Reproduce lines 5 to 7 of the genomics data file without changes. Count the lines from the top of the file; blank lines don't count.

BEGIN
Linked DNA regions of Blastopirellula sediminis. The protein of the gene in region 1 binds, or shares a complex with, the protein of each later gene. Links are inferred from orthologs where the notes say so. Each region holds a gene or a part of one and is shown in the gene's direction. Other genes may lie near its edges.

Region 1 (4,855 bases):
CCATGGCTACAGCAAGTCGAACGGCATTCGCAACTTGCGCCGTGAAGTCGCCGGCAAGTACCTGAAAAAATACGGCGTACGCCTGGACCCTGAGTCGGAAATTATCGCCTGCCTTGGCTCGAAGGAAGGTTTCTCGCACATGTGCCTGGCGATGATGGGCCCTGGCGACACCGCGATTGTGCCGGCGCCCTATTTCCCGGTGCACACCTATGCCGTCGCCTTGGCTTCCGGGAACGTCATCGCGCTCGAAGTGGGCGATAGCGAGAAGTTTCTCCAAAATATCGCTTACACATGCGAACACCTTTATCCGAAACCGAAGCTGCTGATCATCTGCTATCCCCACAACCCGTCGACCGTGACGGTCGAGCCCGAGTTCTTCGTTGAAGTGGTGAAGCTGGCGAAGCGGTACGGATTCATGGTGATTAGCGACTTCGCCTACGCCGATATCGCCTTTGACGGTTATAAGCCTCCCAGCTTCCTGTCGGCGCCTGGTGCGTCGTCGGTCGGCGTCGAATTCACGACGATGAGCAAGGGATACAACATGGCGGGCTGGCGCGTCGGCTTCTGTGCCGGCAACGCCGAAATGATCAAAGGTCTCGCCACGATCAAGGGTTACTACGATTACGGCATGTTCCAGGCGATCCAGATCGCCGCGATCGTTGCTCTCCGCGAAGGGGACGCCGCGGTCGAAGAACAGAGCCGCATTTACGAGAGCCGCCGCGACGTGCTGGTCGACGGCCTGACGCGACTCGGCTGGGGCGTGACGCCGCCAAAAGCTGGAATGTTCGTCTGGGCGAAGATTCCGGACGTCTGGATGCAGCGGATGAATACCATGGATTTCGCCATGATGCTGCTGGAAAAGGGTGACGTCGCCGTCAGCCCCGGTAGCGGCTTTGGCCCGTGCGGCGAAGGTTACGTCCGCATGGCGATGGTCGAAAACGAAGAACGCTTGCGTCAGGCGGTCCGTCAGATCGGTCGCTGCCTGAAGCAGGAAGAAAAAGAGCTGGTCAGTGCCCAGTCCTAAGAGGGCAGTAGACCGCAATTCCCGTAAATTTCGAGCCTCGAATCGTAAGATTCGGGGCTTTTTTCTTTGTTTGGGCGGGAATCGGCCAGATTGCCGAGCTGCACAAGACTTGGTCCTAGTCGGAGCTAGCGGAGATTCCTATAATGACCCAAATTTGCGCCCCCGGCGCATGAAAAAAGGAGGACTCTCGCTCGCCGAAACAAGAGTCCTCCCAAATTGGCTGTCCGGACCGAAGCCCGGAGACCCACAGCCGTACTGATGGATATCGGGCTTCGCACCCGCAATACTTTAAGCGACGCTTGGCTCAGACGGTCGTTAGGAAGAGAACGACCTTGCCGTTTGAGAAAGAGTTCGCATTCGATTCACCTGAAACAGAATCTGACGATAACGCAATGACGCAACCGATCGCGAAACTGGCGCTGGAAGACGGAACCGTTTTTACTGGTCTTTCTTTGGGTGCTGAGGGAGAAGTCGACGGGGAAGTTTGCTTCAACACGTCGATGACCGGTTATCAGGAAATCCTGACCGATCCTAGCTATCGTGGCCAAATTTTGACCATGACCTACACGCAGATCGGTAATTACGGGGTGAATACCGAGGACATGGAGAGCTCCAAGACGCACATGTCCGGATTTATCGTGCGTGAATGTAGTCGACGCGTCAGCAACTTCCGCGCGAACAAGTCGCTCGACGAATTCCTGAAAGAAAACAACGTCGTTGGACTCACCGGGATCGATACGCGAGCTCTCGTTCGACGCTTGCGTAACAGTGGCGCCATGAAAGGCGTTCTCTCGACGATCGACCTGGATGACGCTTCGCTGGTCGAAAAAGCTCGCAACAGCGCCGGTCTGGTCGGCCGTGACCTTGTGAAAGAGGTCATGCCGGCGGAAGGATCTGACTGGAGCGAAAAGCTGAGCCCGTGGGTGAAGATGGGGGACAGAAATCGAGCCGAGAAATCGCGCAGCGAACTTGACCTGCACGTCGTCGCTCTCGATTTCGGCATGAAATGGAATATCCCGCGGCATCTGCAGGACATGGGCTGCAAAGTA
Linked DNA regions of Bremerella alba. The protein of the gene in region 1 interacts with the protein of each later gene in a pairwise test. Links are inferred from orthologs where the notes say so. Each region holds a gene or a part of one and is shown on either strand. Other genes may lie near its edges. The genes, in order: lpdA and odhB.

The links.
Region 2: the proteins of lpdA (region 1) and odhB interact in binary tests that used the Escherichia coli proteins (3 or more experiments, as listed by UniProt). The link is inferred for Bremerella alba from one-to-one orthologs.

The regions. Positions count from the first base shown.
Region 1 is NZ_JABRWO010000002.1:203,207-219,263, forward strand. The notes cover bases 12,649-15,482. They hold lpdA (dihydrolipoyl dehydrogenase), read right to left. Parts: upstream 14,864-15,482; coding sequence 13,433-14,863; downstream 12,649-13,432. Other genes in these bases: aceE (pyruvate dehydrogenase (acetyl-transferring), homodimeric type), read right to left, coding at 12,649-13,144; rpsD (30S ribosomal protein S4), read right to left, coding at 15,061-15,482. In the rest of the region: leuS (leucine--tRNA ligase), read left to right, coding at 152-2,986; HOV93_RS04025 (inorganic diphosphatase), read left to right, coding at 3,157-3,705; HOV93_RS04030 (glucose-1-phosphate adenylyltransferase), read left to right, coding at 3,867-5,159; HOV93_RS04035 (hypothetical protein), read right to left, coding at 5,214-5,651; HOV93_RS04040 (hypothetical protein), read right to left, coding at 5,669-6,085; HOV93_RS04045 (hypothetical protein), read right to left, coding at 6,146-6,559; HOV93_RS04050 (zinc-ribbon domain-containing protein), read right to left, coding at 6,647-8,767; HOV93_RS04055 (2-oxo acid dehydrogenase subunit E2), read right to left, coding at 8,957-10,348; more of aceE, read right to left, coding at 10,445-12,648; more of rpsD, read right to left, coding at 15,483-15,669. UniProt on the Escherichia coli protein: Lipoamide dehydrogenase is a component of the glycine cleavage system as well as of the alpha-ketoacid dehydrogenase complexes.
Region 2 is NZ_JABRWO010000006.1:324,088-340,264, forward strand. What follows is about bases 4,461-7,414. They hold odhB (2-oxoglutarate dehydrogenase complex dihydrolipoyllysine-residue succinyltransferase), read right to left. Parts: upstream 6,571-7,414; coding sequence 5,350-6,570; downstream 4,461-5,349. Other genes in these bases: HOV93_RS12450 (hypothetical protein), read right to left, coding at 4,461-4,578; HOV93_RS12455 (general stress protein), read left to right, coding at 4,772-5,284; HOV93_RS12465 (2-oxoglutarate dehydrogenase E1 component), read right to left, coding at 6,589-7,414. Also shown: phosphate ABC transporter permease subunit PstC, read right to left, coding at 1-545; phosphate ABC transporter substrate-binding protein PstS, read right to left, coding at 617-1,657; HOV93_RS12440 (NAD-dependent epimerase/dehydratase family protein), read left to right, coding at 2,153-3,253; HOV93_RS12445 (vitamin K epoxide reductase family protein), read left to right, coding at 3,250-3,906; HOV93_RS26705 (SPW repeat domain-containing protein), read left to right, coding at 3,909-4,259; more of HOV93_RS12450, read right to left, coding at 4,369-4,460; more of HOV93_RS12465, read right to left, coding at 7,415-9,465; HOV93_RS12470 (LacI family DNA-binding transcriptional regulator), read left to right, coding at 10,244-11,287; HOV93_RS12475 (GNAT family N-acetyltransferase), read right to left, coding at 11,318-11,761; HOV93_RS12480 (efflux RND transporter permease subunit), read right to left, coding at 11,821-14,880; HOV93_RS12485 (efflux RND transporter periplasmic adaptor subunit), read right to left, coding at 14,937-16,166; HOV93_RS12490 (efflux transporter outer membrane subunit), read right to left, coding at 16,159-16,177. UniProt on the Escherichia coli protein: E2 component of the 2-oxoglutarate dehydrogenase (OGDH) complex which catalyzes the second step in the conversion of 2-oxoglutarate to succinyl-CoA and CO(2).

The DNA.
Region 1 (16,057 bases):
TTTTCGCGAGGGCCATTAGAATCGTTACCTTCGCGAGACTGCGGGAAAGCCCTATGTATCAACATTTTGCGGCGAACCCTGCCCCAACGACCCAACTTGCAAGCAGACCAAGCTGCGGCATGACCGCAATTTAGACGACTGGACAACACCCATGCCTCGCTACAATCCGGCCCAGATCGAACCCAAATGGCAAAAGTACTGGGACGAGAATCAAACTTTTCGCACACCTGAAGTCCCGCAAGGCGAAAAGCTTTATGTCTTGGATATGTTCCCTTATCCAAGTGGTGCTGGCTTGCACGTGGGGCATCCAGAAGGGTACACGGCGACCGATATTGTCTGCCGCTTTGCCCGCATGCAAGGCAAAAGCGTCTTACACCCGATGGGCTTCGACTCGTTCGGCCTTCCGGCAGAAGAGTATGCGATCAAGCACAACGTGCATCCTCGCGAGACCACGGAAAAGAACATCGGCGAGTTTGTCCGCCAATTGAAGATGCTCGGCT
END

The links.
Region 2: the proteins of lpdA (region 1) and odhB interact in binary tests that used the Escherichia coli proteins (3 or more experiments, as listed by UniProt). The link is inferred for Bremerella alba from one-to-one orthologs.

The regions. Positions count from the first base shown.